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Business Requirements Document Template





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What is an employment contract?
An employment contract is a legal agreement between an employer and an employee which includes any details relevant to the employment arrangement, for example, the term of employment, the compensation provided and other relevant information.


A business requirements document is a high level overview of a business problem and the proposed solution for it, often presented by a potential supplier or provider to the potential client business.  Compare with a functional requirements document that would include much more detailed information and checklists.

  1. Executive summary
  2. Business objectives
  3. Background
  4. Scope
  5. Features
  6. Functional requirements
  7. Personnel requirements
  8. Reporting and quality assurance
  9. Delivery schedule
  10. Other requirements
  11. Assumptions
  12. Limitations
  13. Risks

Appendix A – Glossary of Terms


There are many different options for writing a Business Requirements Document and it is a good practice to look at examples of other ones written for this business or within your industry; this template gives you a place to start.

  1. Executive summary


An executive summary should be no more than three paragraphs long and should provide a concise summary of the purpose and contents of the rest of the document.  It is usually best to draft this section last.

  1. Business objectives


Business objections should use the commonly used SMART formula – specific, measurable, actionable, realistic, and time bound.  If you are not familiar with this formula, an easy comparison would be the generic “I will have healthier habits this year” with the SMART version “I will lose 15 pounds in the next three months, I will do this by cutting out desserts and walking two miles every day during that time period.”

  1. Background


Provide information about the business, current business practices, and outline the business need that underlies this document.

  1. Scope


The Scope section creates specification around what work is and is not part of the scope of the project being discussed.  Err on the side of more detail rather than less because mutual understanding between the parties as to scope can be a primary source of dispute and cost overruns.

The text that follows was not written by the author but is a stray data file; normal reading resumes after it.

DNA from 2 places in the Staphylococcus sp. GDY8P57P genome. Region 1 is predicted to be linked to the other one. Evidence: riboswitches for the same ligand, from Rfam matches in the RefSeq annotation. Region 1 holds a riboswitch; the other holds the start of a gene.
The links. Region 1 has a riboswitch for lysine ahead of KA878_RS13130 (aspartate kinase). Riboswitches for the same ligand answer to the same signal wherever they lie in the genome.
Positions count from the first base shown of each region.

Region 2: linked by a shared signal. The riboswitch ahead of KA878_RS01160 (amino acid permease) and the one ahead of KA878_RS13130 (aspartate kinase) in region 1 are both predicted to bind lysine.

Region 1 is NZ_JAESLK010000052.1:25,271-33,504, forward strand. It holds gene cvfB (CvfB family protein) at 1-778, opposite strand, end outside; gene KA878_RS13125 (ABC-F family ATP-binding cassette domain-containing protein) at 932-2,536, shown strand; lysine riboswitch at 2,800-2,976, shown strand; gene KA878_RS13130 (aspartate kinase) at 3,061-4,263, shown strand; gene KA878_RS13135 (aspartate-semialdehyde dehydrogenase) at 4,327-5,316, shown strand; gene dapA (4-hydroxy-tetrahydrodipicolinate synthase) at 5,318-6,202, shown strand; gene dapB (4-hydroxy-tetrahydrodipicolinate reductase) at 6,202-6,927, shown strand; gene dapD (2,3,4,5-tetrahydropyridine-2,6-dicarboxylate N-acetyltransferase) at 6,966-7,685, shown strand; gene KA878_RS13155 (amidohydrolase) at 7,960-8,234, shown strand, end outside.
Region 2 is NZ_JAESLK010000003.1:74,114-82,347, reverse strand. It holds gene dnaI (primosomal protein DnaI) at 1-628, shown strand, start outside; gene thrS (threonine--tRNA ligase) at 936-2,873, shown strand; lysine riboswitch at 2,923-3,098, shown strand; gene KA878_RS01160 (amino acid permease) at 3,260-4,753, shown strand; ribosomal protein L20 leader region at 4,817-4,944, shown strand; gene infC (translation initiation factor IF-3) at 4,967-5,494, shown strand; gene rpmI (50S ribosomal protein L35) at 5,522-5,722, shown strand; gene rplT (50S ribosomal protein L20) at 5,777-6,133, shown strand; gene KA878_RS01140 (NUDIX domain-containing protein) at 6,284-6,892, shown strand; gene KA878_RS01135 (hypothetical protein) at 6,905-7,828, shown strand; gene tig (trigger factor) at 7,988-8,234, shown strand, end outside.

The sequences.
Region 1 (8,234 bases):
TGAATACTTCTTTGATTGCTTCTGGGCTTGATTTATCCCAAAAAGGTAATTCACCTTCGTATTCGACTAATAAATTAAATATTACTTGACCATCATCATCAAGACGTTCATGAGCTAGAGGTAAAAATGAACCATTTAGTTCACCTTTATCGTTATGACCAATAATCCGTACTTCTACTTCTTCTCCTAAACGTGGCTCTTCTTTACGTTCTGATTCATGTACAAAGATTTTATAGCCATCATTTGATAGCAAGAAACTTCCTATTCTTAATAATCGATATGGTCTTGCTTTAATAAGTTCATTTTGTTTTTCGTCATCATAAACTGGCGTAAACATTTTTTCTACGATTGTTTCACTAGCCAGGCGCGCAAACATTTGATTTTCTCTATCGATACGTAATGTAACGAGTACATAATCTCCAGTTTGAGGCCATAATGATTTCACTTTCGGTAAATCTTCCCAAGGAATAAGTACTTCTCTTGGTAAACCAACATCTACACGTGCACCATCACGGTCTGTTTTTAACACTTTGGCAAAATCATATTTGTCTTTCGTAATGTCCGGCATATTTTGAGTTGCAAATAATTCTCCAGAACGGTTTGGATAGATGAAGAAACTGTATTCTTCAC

1. Features


This is the place to be more descriptive of what work would be created from a user perspective.  For example, for software development, this section would discuss that a user would be able to do this and that task, compile this data, and run that report.

  1. Functional requirements


The Functional requirements section is where to put more details about the structure behind what the user of the end product or service sees.  You may add subsections for user requirements, data flow diagrams and flow charts or similar types of information.  Be detailed, but not too technical.  The audience for this document is business decision makers.

  1. Personnel requirements


For some business projects, the identity of personnel is just as critical as any other requirements.  Include enough detail to address what those needs are in the context of the rest of the project, and how they will be met.

  1. Reporting and quality assurance


The Reporting and Quality Assurance section will outline how progress is being measured and assessed along the way.

  1. Delivery schedule


Include both final deadlines and milestones along the way.

  1. Other requirements


Think about such things as interface requirements between old and new systems, data conversion requirements where appropriate, hardware and software requirements when incidental to the rest of the project, operational requirements if not already discussed above.

  1. Assumptions


Identify assumptions that you have made about the business operations, and other details.  This allows easier identification of wrong assumptions before they put an entire process off track.

  1. Limitations


Identify any limitations in terms of time, personnel, technical details, or other things that limit the scope, time, and cost of the project being discussed.

  1. Risks


Every project has inherent risks that may cause delay or even failure of a project.  You must identify this risks to show you know what they are, and also identify ways in which you would mitigate those risks.

Appendix A – Glossary of Terms


Add a Glossary of Terms if there are a lot of technical terms that need defining to add clarity to the document.

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